Indiana’s Jim Jones: Lessons from the PastPosted on: March 16, 2019, by : Jeff Turner
By Jeff Turner
Everyone, most everyone, in the United States has heard of Jim Jones. Jones was the infamous, megalomaniacal cult leader whose People’s Temple congregation of nine hundred and thirteen members committed suicide in Jonestown, located in French Guyana, in 1978, on Jones’ orders (the few who refused to follow these orders were executed, though a handful did escape). No one knows for sure what took place in Jonestown. A Congressman from California, Leo Ryan, who went to investigate Jonestown at the behest of his constituents was gunned down by Jones’ followers. Many believe that this is what prompted the mass suicide, as Jones feared the U.S. government would be putting an end to their way of life. What many don’t realize, however, is that Jones started his People’s Temple here in Indianapolis, more than fifty years ago now.
Jones was born James Warren Jones on May 13, 1931 in the small town of Crete, Indiana. After a childhood spent living in small towns, Jones, who started preaching at the age of sixteen, relocated to Indianapolis, where he would ultimately found the first People’s Temple. Jones’ views were considered highly unconventional at the time. He was an ardent communist during a time when the Cold War was at its peak. He was also an integrationist, who spoke in favor of racial harmony and reconciliation, which did not sit well with many Indianapolis residents in the churches Jones preached at prior to founding the People’s Temple. Jones and his wife were actually the first couple in the state of Indiana to adopt a black child, according to multiple sources. In fact, of Jones’ nine children, he and his wife only biologically conceived one; the rest were adopted and from a variety of different races, a “rainbow family” as he termed it, according to an Historic Indianapolis article.
Though many people associate racism and Jim Crow with the segregated South during this time, the North also exhibited its own racial biases and discriminatory policies, some worse even than the South. Indiana was no exception. In fact, this is the state where the Ku Klux Klan had its second rise during the early 20th century.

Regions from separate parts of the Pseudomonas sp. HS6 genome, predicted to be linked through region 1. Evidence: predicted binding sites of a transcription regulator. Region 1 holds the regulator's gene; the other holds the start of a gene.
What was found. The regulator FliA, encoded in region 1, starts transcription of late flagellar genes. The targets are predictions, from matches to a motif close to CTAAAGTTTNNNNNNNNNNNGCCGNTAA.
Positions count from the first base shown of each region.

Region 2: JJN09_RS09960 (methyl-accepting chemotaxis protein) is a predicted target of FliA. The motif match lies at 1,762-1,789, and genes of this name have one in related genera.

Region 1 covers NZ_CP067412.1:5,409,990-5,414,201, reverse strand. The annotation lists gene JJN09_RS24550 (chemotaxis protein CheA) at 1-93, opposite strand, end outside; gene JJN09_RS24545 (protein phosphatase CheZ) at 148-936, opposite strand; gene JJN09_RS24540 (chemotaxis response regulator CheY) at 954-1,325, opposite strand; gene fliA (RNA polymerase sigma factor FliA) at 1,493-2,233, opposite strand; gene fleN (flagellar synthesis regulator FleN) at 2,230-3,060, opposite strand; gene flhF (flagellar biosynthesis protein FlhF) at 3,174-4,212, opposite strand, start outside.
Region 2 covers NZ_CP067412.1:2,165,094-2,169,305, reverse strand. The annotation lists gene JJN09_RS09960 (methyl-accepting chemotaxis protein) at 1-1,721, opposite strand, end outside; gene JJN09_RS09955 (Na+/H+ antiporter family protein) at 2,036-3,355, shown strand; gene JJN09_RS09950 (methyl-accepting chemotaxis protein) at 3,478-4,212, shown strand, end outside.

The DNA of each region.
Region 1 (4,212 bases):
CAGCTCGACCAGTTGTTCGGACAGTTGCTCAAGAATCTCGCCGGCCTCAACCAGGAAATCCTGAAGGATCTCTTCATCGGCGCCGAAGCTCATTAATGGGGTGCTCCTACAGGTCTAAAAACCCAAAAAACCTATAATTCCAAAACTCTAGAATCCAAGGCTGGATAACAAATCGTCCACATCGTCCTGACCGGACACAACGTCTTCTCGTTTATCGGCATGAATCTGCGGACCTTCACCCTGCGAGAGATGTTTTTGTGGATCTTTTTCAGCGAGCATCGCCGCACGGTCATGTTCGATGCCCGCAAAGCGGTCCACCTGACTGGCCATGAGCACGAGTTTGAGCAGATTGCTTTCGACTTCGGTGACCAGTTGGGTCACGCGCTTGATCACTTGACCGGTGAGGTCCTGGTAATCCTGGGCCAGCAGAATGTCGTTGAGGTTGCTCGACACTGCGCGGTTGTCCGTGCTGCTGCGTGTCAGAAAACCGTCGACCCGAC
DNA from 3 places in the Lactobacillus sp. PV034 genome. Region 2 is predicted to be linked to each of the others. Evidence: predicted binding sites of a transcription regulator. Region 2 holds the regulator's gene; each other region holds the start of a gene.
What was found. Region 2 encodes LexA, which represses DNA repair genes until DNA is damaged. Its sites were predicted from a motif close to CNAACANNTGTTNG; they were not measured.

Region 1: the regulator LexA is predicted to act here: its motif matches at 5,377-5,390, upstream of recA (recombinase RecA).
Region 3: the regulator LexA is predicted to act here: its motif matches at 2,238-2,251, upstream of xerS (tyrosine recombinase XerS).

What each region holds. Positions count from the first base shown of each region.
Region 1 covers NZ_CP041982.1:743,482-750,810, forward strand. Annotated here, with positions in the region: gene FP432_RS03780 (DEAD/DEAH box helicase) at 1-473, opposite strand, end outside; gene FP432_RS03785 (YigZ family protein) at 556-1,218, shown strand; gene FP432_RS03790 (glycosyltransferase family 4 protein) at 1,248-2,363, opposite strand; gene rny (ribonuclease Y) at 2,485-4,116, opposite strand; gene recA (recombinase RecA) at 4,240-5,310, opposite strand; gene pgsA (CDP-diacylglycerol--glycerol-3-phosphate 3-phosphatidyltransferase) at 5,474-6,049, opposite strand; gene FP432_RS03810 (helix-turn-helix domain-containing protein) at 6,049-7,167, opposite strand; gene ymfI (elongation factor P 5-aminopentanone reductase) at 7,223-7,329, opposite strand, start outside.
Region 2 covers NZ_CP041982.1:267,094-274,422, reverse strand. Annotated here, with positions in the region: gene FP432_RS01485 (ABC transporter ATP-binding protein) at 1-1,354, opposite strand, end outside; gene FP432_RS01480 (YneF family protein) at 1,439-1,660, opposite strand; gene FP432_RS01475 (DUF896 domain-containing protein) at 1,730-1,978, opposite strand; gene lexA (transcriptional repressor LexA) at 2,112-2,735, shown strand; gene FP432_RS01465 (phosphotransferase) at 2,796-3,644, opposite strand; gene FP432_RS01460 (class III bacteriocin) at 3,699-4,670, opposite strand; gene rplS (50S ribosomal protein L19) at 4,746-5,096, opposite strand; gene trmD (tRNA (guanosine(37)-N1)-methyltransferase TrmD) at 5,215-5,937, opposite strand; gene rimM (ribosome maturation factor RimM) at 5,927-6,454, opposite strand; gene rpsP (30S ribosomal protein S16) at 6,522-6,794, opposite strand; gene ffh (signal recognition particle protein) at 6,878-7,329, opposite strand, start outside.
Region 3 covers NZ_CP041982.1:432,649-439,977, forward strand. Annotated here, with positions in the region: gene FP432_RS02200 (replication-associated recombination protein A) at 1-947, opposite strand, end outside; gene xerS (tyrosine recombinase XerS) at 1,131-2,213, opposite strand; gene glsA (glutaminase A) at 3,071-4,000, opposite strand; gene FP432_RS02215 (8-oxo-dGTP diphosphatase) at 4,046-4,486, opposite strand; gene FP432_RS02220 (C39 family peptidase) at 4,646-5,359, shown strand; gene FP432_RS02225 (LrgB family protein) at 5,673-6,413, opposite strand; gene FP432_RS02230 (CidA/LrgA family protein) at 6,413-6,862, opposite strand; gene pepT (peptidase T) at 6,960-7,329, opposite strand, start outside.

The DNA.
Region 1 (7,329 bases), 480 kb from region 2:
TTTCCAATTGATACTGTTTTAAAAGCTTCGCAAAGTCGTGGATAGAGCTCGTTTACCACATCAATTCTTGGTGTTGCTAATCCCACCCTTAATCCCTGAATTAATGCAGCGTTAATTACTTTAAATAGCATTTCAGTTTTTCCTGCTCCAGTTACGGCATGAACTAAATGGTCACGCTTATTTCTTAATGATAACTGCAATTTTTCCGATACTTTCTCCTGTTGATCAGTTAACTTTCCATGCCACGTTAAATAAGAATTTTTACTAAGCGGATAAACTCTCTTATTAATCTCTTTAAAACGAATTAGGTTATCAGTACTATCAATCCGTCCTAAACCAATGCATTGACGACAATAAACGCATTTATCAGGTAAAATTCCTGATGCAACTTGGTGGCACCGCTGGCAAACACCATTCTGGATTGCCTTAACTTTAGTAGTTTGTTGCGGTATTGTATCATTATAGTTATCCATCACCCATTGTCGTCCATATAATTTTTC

But Jones’ anti-racist worldview may have had more sinister intent, as it allowed him a greater number of individuals to prey on, allowing him to amass a greater following of people from a wide array of racial backgrounds. Jones founded his first People’s Temple on the old Northside of Indianapolis in 1955. He chose this area due to its more “racially integrated” population (by Indiana standards at the time that is), according to the same Historic Indianapolis article. The church still stands, albeit no longer the People’s Temple, serving as a haunting reminder of the city’s own dark past. This was the location where Jones put his carefully honed preaching style to use, performing “miracle healings,” and other sham acts of faith akin to the ones used by various religious charlatans to maintain control of their respective congregations. Such acts are meant to display that such an individual is the living incarnation of Christ in many instances, a “God complex.” And Jones clearly possessed one.
Followers of the church surrendered their assets without question, in accordance with Jones’ policy of “Communalism.” According to The Evil 100 entry on Jones (a book that ranks historical figures in regards to how “evil” they are; Jones ranked #28), this is a style of communism applied to the church rather than a central government. This, and the various forms of mind control made it impossible for followers to leave the church. Should they do so, they would remain poor and destitute. To defy Jones was the ultimate offense. As one Jonestown survivor, Odell Rhodes said, in regards to his conversations with Jones “I damned near thought I was talking to the devil.”
As Jones’ message began to attract more and more followers, in 1958 his People’s Temple relocated to another location, 975 North Delaware Street (according to an Indy Star article). The site is now a vacant lot, but Jones would remain here for six years before relocating to California. Jones’ integrationist views did not make him popular in Indiana. It is doubtful, however, that even those Hoosiers who despised him for their own racist views, or those who might have recognized him for the charlatan he was, could have imagined the fate that was in store for his congregation. Jones spent most of his life in Indiana. But his growing congregation, and most likely hostility from the city of Indianapolis, prompted his move to California. More than a decade after this, he would relocate once again, to French Guyana this time. Here he would establish Jonestown, a location he chose because it was far from the eyes of the U.S. government and relatives attempting to remove their loved ones from Jones’ “church.” And, the rest is history.
The Jonestown Massacre was single greatest loss of American life prior to 9/11. Few of the congregants of the People’s Temple survived to tell what happened during the final days of the church. Today Jim Jones does serve as a warning of what blind allegiance to a toxic, yet charismatic con artist can have by those taken in by such a figure. Today, some of those on the political left cite our current President, and his base, as a modern-day example of this type of “mind control” over a vulnerable segment of the population. Of course, this is an extreme example, but nonetheless one of the harsher labels certain progressives have bestowed upon the current Commander-In-Chief. Trump, however, is on the right of the political spectrum. If Jones is any indication, such a cult-like figure could easily arise from the political left as well.